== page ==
I'm still searching to find an answer for this question:
Since the STM32 MCUs already have a perfect watchdog (I mean the Window watchdog (WWDG)), why is there also a simple watchdog (Independent watchdog (IWDG)) ?
I found this page that has said:
ST Microelectronics has a line of Cortex-M3 devices. The M3 has become extremely popular for lower-end embedded devices, and ST's STM32F is representative of these parts (though the WDT is an ST add-on, and does not necessarily mirror other vendors' implementations). The STM32F has two different protection mechanisms. An "Independent Watchdog" is a pretty vanilla design that has little going for it other than ease of use. But their Window Watchdog offers more robust protection. When a countdown timer expires, a reset is generated, which can be impeded by reloading the timer. Nothing special there. But if the reload happens too quickly, the system will also reset. In this case "too quickly" is determined by a value one programs into a control register.
Another cool feature: it can generate an interrupt just before resetting. Write a bit of code to snag the interrupt and you can take some action to, for instance, put the system in a safe state or to snapshot data for debugging purposes. ST suggests using the ISR to reload the watchdog -- that is, kick the dog so a reset does not occur. Don't take their advice. If the program crashes the interrupt handlers may very well continue to function normally. And using an ISR to reload the WDT invalidates the entire reason for a window watchdog.
STMicroelectronics' new series of STM32F4 Cortex™-M4 CPUs has two independent watchdogs. One runs from its own internal RC oscillator. That means that all kinds of things can collapse in the CPU and the WDT will still fire. There is also a “window watchdog” (WWDT) which requires the code to tickle it frequently, but not too often. This is a very effective way to insure crashed code that randomly writes to the protection mechanism does not cause a WDT tickle, and the WWDT can generate an interrupt shortly before reset is asserted.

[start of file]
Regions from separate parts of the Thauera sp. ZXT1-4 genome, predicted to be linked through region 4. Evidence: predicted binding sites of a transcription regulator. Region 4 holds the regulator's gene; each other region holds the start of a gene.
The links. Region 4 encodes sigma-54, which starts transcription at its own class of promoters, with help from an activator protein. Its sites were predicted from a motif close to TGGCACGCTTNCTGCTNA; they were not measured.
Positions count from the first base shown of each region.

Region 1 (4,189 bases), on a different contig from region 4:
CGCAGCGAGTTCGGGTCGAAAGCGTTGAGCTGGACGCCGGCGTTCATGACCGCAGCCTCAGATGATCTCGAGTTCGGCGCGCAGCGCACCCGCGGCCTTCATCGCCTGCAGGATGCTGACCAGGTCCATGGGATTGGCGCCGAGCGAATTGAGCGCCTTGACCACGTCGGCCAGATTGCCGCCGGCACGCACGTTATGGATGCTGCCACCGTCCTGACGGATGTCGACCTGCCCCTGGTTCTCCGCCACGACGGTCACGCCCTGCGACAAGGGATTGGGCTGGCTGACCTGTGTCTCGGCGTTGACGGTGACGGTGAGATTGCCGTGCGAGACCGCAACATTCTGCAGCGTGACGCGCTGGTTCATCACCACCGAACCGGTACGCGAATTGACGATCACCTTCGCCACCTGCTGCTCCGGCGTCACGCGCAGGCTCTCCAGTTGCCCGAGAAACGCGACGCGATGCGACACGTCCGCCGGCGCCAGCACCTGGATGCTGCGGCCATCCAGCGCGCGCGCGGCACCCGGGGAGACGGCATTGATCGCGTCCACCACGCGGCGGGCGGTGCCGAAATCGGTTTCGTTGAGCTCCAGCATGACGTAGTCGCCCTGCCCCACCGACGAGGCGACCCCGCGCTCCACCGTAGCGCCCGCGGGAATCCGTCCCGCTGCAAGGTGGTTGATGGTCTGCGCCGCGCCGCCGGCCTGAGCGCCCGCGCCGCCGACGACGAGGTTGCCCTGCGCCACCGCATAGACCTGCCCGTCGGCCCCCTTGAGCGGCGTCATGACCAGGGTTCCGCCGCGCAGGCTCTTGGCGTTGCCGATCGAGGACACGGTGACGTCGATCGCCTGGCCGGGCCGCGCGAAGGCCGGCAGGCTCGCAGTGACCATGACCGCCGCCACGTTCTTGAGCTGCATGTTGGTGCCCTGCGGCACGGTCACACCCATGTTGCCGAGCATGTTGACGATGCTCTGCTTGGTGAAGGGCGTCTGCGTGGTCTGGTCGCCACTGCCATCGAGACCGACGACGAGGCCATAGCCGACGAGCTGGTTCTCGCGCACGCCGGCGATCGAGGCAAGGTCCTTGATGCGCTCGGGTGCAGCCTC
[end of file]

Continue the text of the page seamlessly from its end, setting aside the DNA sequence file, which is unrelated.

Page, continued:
Now let's take a look at the reference manual:
The STM32F10xxx have two embedded watchdog peripherals which offer a combination of high safety level, timing accuracy and flexibility of use. Both watchdog peripherals (Independent and Window) serve to detect and resolve malfunctions due to software failure, and to trigger system reset or an interrupt (window watchdog only) when the counter reaches a given timeout value. The independent watchdog (IWDG) is clocked by its own dedicated low-speed clock (LSI) and thus stays active even if the main clock fails. The window watchdog (WWDG) clock is prescaled from the APB1 clock and has a configurable time-window that can be programmed to detect abnormally late or early application behavior. The IWDG is best suited to applications which require the watchdog to run as a totally independent process outside the main application, but have lower timing accuracy constraints. The WWDG is best suited to applications which require the watchdog to react within an accurate timing window.
The window watchdog is used to detect the occurrence of a software fault, usually generated by external interference or by unforeseen logical conditions, which causes the application program to abandon its normal sequence. The watchdog circuit generates an MCU reset on expiry of a programmed time period, unless the program refreshes the contents of the downcounter before the T6 bit becomes cleared. An MCU reset is also generated if the 7-bit downcounter value (in the control register) is refreshed before the downcounter has reached the window register value. This implies that the counter must be refreshed in a limited window.
As you can see, none of them have explained Why there are two watchdogs. if I ask, "What are the differences between the two watchdogs?", then you will count all of the features that you can see in the above excerpts, and compare them both, coming to the obvious conclusion that the Window watchdog (WWDG) is the winner! So, then, Why there are two watchdogs?
I want to know... When should I use the IWDG? ...And when should I use the WWDG?
Finally, why do they call the second watchdog a "Window watchdog"?